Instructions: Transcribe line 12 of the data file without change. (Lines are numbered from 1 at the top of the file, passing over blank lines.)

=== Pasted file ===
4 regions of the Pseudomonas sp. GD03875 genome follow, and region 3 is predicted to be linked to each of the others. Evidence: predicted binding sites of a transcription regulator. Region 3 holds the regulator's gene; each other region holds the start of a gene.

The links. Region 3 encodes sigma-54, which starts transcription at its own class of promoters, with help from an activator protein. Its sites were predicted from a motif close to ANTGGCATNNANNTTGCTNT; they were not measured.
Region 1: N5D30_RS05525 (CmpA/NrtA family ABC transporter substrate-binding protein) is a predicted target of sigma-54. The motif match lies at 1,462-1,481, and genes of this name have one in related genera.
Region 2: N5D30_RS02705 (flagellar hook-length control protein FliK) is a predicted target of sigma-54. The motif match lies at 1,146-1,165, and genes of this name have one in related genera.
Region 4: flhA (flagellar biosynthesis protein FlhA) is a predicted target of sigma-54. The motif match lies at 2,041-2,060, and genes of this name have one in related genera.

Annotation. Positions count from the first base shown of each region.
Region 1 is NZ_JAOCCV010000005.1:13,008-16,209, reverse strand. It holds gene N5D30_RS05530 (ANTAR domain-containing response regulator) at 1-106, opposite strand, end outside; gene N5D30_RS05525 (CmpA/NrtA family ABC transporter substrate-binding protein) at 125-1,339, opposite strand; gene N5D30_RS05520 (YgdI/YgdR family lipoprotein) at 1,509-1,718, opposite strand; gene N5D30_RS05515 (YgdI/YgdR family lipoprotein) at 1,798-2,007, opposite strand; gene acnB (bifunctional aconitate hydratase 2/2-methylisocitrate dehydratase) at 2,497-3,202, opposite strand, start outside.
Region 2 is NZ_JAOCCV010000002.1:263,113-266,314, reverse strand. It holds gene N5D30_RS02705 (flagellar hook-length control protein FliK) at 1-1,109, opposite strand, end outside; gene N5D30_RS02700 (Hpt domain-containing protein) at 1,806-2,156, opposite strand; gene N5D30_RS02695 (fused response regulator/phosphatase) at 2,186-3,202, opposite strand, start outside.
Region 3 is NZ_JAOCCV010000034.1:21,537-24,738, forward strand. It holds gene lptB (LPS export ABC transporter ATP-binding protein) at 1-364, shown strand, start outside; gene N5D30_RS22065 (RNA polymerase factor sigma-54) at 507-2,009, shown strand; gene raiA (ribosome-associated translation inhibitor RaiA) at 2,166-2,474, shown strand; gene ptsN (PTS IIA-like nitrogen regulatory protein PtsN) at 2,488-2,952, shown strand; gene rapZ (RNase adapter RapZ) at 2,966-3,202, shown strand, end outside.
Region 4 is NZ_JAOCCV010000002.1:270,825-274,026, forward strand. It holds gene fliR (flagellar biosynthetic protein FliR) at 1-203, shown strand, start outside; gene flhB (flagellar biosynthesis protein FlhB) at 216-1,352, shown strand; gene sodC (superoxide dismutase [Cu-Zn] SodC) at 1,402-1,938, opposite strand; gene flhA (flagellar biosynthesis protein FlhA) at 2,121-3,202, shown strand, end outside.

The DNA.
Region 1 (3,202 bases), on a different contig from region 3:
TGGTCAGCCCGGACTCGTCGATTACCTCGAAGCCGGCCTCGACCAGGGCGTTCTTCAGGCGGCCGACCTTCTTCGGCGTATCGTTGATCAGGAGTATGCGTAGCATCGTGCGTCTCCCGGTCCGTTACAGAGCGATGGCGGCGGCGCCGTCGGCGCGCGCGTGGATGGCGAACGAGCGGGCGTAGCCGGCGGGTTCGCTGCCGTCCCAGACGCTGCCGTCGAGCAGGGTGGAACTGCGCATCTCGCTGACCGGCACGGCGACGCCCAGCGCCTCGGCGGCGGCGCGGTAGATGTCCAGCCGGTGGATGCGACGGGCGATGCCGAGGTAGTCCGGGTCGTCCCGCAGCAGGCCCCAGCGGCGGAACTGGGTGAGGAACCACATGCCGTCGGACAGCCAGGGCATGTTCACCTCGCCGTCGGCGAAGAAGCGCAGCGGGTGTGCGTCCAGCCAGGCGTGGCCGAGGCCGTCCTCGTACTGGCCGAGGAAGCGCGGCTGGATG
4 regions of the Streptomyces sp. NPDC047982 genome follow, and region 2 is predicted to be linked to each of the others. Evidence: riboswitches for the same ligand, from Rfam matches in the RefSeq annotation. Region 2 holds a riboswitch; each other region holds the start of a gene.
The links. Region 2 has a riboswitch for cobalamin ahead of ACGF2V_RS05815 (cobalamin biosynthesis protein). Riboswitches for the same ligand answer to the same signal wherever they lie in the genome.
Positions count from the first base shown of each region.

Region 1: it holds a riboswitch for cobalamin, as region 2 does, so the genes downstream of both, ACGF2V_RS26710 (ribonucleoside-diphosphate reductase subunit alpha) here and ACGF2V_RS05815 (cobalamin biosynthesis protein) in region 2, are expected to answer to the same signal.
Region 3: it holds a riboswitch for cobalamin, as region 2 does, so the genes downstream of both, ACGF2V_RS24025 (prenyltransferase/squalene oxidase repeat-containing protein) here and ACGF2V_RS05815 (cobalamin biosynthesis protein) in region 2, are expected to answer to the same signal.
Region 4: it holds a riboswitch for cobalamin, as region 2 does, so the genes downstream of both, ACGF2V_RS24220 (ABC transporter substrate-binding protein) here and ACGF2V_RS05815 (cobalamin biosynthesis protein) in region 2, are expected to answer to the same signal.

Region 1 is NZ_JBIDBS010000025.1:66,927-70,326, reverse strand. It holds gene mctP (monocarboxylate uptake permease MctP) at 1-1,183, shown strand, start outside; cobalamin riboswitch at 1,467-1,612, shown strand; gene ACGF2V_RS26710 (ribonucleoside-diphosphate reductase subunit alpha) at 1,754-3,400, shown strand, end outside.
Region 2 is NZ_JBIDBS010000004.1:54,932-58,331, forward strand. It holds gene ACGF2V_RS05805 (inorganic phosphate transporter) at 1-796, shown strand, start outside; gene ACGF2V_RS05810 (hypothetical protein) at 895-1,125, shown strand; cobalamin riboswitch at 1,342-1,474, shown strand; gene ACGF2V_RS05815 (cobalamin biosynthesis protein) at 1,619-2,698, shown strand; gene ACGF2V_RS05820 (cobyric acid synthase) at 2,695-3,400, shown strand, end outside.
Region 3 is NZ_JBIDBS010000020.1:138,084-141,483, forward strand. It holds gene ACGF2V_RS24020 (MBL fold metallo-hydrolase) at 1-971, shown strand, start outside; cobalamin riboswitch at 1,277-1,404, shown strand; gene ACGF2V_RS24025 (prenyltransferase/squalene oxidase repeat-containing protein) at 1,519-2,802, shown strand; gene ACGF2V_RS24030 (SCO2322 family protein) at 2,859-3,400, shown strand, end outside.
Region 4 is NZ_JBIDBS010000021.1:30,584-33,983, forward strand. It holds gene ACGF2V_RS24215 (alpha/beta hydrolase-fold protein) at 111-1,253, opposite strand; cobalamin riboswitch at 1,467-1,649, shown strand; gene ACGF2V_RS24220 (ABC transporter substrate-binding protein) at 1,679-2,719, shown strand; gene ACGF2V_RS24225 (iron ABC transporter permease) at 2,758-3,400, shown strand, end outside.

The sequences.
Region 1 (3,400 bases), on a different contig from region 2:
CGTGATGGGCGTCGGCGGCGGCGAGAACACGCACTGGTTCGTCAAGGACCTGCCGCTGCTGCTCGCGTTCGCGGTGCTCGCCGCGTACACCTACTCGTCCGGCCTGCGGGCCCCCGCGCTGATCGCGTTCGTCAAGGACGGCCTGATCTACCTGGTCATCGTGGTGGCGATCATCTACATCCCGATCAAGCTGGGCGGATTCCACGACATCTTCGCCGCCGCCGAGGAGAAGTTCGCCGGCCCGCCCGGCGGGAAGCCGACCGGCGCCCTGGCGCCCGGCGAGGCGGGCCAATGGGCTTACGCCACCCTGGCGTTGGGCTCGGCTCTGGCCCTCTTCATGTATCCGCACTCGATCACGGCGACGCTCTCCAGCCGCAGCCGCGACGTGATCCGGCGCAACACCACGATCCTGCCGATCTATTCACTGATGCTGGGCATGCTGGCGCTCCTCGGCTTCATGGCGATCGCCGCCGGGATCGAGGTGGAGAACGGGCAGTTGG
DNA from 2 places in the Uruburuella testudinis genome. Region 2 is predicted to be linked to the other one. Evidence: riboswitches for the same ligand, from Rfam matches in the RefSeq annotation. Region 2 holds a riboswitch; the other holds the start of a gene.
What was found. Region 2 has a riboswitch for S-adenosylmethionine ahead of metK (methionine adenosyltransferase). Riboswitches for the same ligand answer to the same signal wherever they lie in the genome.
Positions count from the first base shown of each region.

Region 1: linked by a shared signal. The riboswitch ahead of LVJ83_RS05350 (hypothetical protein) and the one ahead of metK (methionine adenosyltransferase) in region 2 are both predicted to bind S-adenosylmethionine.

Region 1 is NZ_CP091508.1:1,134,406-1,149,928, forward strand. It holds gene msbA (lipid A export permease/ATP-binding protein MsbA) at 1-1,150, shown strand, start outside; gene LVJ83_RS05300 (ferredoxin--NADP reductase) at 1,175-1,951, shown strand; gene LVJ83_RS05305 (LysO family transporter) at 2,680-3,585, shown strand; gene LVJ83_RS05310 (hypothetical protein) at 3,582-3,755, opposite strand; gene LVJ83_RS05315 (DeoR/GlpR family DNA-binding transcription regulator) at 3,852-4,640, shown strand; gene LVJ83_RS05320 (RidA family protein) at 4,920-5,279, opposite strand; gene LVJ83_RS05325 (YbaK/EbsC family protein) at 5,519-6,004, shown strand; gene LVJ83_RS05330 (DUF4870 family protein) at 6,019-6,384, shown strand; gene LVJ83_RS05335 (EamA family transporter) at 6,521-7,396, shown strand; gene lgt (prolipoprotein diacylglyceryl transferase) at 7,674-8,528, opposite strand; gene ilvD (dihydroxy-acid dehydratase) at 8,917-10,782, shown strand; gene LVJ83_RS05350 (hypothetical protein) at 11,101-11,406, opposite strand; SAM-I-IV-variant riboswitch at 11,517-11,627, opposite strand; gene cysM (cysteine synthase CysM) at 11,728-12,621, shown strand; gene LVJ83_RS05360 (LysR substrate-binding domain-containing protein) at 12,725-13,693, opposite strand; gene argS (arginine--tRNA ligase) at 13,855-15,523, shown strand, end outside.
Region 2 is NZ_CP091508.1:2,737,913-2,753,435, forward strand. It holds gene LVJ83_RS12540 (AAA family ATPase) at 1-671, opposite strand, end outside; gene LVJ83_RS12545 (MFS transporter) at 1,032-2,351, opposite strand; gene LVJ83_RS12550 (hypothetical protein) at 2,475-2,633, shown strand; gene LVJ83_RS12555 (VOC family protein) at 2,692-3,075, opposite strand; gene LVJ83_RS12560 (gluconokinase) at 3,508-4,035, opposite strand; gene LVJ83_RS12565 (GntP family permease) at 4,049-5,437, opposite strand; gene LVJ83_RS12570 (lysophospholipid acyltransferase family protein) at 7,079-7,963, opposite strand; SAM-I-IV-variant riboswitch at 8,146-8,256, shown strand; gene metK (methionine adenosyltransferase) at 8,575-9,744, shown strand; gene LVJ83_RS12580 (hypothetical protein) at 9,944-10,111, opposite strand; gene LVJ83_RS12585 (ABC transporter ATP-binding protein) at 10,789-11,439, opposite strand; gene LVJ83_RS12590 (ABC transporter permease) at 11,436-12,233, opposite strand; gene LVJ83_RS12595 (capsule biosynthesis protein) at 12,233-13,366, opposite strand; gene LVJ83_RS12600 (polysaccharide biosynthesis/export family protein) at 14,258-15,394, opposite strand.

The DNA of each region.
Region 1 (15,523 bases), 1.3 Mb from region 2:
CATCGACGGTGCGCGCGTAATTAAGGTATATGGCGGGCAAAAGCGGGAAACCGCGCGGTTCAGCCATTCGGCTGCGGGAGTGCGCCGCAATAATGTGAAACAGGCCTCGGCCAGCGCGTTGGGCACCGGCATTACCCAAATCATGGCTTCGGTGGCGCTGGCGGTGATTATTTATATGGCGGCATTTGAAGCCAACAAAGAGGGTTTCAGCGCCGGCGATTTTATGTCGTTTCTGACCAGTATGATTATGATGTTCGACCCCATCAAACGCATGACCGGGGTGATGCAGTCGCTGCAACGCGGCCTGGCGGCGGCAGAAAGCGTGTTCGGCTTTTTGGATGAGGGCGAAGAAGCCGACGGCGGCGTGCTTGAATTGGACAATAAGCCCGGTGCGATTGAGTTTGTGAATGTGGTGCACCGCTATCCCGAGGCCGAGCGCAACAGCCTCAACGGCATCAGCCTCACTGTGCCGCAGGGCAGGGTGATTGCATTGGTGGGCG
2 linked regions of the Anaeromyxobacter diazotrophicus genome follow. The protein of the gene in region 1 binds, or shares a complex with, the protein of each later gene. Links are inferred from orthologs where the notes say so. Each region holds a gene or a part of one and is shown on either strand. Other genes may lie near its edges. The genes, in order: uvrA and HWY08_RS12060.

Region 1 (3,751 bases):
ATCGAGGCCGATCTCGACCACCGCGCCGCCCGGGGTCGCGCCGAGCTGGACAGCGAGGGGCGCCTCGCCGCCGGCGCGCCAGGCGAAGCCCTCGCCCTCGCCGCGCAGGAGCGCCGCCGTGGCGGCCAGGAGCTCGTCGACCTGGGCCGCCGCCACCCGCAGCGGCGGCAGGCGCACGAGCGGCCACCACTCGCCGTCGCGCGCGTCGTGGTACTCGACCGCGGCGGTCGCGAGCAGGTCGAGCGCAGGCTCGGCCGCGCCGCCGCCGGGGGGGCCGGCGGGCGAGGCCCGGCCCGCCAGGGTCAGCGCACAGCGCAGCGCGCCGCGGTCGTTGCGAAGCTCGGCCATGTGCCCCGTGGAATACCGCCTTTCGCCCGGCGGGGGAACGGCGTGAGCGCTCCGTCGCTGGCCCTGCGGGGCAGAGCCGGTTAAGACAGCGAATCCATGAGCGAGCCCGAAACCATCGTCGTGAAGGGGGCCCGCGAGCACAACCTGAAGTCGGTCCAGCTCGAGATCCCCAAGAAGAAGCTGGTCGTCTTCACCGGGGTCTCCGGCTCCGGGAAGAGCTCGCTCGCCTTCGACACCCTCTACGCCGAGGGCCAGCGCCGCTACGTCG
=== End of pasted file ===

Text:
Region 1 (3,202 bases), on a different contig from region 3: